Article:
Staff shortages heighten concern if COVID outbreak hits C-K long-term care homes
Posted: October 9, 2020
(October 8, 2020)
By: Ellwood Shreve, Chatham Daily News
Chatham-Kent has, so far, avoided a COVID-19 outbreak at any of its long-term care homes but, due to staff shortages and burnout, a health-care advocate and union official fear the result if it does happen.
“Although there have not been any COVID-19 outbreaks, the bad conditions are still there,” said Shirley Roebuck, chair of the Chatham-Kent, Wallaceburg, Walpole First Nation and Sarnia chapters of the Ontario Health Coalition during a protest Thursday at the Chatham constituency office of Chatham-Kent-Leamington MPP Rick Nicholls.
“It’s very scary” said Unifor Local 127 president Nicole Grainger of the thought of an outbreak happening locally because long-term care facilities are already short-staffed.
The local health coalition chapters were part of a provincial day of action that occurred in several communities across Ontario to call on the provincial government to take immediate action to address a staffing crisis and improve staffing ratios to implement a minimum of four hours care for long-term care residents, as well as end for-profit facilities.
Roebuck said the day of action is to “make everyone aware that, despite the provincial government’s announcement of significant funding, they haven’t done anything to increase the number of (personal support workers) available for work.”
She said the health coalition is pleased wages have increased but noted residents will still suffer if there isn’t enough people to provide care.
“COVID-19 exposed the conditions in long-term care, but they have been there for years,” Roebuck said.
The Ontario Health Coalition says more than 1,900 Ontario residents and staff have died of COVID-19 in long-term care.
Grainger said workers in all departments in car homes are routinely working short-staffed, especially personal support workers.
“There’s not even enough bodies to fill the staffing needs, let along giving out vacations,” she said.
Staff are only getting time off unless they are on a medical leave, she added.
The long-term care industry has expressed a desire to hire more personal support workers, but there is little interest among the workforce to do this type of work.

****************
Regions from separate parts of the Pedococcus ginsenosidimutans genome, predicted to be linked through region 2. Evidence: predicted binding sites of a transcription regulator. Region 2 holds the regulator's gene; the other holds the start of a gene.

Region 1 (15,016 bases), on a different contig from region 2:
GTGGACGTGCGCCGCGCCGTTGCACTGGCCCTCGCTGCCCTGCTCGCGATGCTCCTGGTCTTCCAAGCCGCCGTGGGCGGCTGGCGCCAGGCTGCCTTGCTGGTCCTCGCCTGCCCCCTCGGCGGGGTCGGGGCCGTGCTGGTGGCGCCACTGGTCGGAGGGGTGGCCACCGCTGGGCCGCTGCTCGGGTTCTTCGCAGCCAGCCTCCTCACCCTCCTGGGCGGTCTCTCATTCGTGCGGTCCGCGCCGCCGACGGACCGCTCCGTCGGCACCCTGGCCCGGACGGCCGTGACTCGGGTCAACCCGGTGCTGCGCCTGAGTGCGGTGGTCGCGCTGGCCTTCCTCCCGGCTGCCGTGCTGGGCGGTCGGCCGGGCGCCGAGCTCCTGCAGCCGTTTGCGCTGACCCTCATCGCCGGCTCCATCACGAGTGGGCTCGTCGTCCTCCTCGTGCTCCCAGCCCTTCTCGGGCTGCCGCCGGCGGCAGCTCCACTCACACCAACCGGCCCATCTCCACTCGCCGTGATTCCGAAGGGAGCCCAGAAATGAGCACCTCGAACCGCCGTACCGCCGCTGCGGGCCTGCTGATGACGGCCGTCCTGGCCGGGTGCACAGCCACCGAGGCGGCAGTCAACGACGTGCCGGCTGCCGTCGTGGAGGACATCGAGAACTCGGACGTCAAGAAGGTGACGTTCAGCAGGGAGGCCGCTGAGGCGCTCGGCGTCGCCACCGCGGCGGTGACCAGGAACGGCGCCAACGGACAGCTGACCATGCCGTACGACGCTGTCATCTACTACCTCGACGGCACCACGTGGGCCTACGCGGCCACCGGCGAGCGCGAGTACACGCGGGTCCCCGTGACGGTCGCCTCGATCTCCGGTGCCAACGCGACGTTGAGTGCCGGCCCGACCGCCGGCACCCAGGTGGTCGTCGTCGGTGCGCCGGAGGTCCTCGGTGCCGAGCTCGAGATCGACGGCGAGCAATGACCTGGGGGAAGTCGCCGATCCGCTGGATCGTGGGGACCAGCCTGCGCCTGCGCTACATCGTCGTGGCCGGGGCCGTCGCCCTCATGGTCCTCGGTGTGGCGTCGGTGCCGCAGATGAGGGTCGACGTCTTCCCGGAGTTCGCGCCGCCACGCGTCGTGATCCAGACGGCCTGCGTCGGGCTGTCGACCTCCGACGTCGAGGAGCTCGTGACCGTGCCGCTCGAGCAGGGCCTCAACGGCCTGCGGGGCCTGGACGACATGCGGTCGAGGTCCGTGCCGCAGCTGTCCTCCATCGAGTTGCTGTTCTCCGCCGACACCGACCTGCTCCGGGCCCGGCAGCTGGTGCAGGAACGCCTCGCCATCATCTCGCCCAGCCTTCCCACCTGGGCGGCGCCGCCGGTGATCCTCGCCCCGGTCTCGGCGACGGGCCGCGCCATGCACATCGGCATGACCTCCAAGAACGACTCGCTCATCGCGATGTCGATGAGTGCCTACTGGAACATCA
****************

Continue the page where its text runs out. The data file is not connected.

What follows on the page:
Grainger believes this is due to publicity surrounding the poor pay and working conditions.
Roebuck said employers need to start offering full-time positions with suitable benefits.
It can take several years of working part time before someone can get a full-time job in the long-term care industry, she said.
Grainger said she’s finally secured a full time position after working 15 years in the industry.
“It’s got to change from precarious work,” she said.
A request for comment from MPP Rick Nicholls office was not returned by press time.
Earlier this year, the provincial government announced $243 million in emergency funding for staffing, supplies and capacity, along with another $78.2 million to preserve front-line staff and maintain current levels of service provided for resident care and accommodation.
Grainger said employers need to be more innovative, citing her employer, Riverview Gardens, has a program where it covers the schooling for someone willing to become a personal support worker, as well as pays them to go to school.
She noted 11 people are currently in that program.
Judy Wolanski, a retired nurse who took part in the local protest that saw several vehicles drive around Nicholls’ constituency office, is worried about her step-father, who is in long-term care.
She told reporters she’s often seen staff work while injured because they refuse to add to the workload of their colleagues.
“They really care about each other,” Wolanski said.
The delays involved in requiring a COVID test in order to visit a care facility means Wolanski can only see her step-dad every one or two weeks.
She’s seen a difference in him.
“He’s not as focused when you talk to him. He lacks that stimulation,” Wolanski said. “I’m worried the homes will lock down again in the coming second wave and how this will impact residents, staff and family members.”